When I was studying at Bocconi University in Milan, I speak of the ’80s, one of the most charismatic professors was Fabrizio Onida, teacher of international economics. And the most important concept, here simplified, of his subject was: the trade based on the international division of labor, if well regulated, produces wealth for all the countries involved.

On youtube I found a short interview of 2008 on the theme of protectionism, which falls perfectly in this moment of crisis in world trade relations:


But if the Italian language is not familiar to you, here is a brief excerpt of an intervention by Milton Friedman in a debate on protectionism, dating back to the 80s:


Onida and Friedman do not have the same academic or political positions, but both defend the idea of free trade.

10 years after Onida’s interview, the theme of the “government of globalization” is always at the center of the international discussion, today exacerbated by the decision of the US government to impose duties on the importation of goods produced in China.

On 6 July 2018, duties of 25% on the import value of 818 Chinese products entered into force, for a total value of approximately 34 billion dollars. China, in response, has announced duties of 25% on the import of 545 US products, corresponding to as many as 34 billion dollars.

Chinese products hit by new tariffs range from aluminum to electronics, to cars, from medical equipment to aerospace components; among US products, there are – among others – agricultural and car products.

The Trump government is threatening to impose 10% tariffs on another $ 200 billion of Chinese imported products, and we are already talking about tariffs on all Chinese imports, which are equivalent to about $ 450 billion a year.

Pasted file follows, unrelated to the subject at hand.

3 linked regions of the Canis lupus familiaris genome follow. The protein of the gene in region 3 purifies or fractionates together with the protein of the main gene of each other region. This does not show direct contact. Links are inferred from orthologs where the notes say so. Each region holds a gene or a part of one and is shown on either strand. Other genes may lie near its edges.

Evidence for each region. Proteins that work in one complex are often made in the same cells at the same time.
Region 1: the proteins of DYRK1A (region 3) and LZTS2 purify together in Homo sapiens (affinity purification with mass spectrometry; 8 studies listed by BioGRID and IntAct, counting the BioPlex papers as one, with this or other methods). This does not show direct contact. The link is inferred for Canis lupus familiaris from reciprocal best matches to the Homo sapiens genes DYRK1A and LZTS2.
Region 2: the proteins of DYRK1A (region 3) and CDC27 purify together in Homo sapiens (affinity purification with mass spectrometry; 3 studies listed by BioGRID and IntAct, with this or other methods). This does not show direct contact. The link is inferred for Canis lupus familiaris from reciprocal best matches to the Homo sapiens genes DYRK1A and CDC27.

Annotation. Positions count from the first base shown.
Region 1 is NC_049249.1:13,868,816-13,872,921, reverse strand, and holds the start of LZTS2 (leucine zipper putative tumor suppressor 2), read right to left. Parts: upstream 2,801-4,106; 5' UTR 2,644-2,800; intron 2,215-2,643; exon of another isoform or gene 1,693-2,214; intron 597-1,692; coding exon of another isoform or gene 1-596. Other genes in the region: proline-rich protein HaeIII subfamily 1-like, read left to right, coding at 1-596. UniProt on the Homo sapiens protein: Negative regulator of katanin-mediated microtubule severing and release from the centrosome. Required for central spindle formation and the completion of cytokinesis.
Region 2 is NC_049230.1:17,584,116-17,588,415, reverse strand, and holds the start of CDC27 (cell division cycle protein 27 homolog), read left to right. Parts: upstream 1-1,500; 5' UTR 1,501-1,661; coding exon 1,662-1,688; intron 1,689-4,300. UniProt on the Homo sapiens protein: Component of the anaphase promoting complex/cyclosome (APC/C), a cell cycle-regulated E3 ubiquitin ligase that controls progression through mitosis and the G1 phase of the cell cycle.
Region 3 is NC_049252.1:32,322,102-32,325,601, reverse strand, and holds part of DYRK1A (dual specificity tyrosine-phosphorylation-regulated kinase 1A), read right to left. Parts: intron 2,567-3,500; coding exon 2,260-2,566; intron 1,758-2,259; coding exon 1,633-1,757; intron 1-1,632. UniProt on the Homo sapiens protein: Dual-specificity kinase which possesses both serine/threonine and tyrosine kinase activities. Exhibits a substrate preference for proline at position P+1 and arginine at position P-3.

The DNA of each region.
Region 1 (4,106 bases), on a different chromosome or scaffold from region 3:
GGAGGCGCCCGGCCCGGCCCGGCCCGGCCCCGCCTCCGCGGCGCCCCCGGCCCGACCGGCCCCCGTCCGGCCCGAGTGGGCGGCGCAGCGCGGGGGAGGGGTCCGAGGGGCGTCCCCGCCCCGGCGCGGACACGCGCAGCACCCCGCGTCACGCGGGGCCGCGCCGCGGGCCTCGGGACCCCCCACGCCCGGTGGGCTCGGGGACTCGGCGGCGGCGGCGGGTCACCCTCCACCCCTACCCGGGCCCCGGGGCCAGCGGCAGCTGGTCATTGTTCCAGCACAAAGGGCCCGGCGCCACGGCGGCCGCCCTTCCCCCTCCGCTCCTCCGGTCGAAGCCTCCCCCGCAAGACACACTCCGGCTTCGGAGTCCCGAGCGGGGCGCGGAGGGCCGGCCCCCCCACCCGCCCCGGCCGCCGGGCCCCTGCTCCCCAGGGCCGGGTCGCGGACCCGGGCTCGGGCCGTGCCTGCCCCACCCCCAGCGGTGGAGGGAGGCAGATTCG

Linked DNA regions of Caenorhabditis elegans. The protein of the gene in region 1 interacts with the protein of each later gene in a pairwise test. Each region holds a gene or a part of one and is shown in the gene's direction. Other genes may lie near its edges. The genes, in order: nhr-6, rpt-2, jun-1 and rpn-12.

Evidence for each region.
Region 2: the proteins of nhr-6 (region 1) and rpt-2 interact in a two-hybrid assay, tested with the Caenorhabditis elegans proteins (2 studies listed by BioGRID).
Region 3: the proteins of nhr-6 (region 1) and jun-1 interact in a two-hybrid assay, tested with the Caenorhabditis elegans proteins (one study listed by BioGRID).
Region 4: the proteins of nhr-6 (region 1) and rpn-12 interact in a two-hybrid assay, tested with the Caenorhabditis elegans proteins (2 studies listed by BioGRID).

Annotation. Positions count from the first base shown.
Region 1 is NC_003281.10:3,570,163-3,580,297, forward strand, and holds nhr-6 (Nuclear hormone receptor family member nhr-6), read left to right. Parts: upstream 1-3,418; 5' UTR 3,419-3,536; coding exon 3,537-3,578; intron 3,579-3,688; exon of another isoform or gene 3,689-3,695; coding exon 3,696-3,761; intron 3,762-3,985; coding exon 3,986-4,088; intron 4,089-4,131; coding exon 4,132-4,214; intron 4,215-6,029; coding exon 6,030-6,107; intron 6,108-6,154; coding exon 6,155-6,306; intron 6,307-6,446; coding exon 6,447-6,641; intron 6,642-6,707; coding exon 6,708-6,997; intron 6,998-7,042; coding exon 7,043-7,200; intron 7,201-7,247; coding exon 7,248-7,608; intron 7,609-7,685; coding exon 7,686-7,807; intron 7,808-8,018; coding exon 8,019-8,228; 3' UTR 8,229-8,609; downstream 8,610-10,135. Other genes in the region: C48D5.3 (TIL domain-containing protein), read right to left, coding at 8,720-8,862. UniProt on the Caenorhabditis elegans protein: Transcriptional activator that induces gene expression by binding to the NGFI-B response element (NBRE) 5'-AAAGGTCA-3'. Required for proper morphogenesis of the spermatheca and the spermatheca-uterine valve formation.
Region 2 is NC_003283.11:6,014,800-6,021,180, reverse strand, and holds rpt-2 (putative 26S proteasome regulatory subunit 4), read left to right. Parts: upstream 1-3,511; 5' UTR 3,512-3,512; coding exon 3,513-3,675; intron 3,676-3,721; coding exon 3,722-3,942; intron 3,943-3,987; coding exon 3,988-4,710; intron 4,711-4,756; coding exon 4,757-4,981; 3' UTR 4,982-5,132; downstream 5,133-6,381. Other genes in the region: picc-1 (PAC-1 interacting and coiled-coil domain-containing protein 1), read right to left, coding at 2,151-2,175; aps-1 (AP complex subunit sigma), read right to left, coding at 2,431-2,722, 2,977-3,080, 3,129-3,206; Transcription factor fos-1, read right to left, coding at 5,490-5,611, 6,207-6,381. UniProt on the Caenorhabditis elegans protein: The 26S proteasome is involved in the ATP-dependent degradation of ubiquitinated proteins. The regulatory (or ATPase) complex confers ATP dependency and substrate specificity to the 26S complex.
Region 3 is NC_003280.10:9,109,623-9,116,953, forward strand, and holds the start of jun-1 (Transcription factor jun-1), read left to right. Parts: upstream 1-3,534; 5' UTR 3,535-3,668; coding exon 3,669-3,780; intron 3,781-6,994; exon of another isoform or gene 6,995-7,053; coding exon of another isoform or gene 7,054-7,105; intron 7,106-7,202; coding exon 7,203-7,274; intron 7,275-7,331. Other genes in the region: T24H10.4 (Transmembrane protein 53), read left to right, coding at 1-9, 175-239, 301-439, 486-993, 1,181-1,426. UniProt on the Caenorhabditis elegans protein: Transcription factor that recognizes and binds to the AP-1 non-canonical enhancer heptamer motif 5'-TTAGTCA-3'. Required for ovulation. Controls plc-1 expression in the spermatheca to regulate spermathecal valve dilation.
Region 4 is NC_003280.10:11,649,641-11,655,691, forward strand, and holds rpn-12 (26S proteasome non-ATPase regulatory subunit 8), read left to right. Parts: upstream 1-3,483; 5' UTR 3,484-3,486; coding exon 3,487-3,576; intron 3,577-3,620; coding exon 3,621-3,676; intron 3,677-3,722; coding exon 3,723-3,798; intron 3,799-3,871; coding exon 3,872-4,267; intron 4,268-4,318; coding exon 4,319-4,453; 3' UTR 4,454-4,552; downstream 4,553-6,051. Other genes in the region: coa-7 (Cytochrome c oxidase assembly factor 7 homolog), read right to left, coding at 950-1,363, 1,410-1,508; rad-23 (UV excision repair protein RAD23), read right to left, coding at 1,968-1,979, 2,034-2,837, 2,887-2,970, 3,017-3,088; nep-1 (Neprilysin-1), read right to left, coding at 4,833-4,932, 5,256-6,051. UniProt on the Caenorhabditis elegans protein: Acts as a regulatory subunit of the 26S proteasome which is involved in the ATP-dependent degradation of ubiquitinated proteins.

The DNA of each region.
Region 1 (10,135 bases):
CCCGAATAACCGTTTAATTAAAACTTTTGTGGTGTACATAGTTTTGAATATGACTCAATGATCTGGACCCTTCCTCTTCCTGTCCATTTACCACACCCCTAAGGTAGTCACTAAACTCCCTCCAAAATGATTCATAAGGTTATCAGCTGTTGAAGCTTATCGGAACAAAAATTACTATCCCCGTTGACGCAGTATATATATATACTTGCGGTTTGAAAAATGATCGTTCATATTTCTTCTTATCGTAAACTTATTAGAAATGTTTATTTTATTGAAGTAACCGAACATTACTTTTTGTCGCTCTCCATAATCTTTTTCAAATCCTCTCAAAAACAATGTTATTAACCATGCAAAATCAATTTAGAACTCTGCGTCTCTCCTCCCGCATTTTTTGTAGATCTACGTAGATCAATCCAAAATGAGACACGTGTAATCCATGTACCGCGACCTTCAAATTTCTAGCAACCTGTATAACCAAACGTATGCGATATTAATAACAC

Yesterday, 16 July 2018, China sent a formal complaint to the WTO / WTO (World Trade Organization) and immediately the US denounced China, the EU, Canada, Mexico and Turkey for the duties imposed by these countries in retaliation to the tariffs imposed from the USA on the import of steel and aluminum.

That the WTO, the international body that regulates international trade, has finally been involved is a positive factor, but that does not absolutely guarantee a negotiated solution to the “war” that is beginning. The US has long been questioning the role of the WTO and, in any case, the timing of the legal legitimacy of imposition of duties and the associated retaliations are so long that they can not prevent the incalculable damages of this trade war.

And Brazil?

As everyone knows, Brazil is a country historically not much open to international trade. Its participation in world trade is equivalent to about 1%, as its GDP represents about 3% of world GDP.

According to a recent study by the International Chamber of Commerce (ICC), Brazil is last placed among the G20 countries in terms of opening its market. On a scale of 1 to 6 the Brazilian economy scored 2.3, very far from the leader Germany (4.3) and lower than Argentina (2.5) and India (2.6).

One question arises in an obvious way: in the current context, is the “closure” of the Brazilian economy an advantage or a disadvantage? In theory, at least one economy is exposed to the fluctuations of international trade, the less significant is the impact of the raising (or lowering) of tariffs. Moreover, USA and China are the main trading partners of Brazil but together represent only 30% of Brazil’s total trade with the world.

Although a possible trade war between the US and China will have a very negative impact on global growth and therefore on commodity prices (the main source of Brazilian exports), there are opportunities that open up in certain sectors.

A study carried out by the CNI (National Confederation of Industry) in recent weeks shows how Brazil can significantly improve its exports in some segments in which both the US and China will have to find new suppliers internationally. This is in particular soy, pork and fish products to China, but also components for cars and chemicals to the US, for example.

According to this study, Brazil - thanks to the US-China trade crisis - could increase its exports by about 7.5 billion dollars in 2018.

In a moment of such high uncertainty, however, it is difficult to make reliable predictions about the consequences of a trade war, especially for such a “peripheral” country like Brazil. The consequences of a sharp fall in commodity prices may not be offset by a simultaneous opening of new markets, with disastrous consequences for the Brazilian agri-food sector.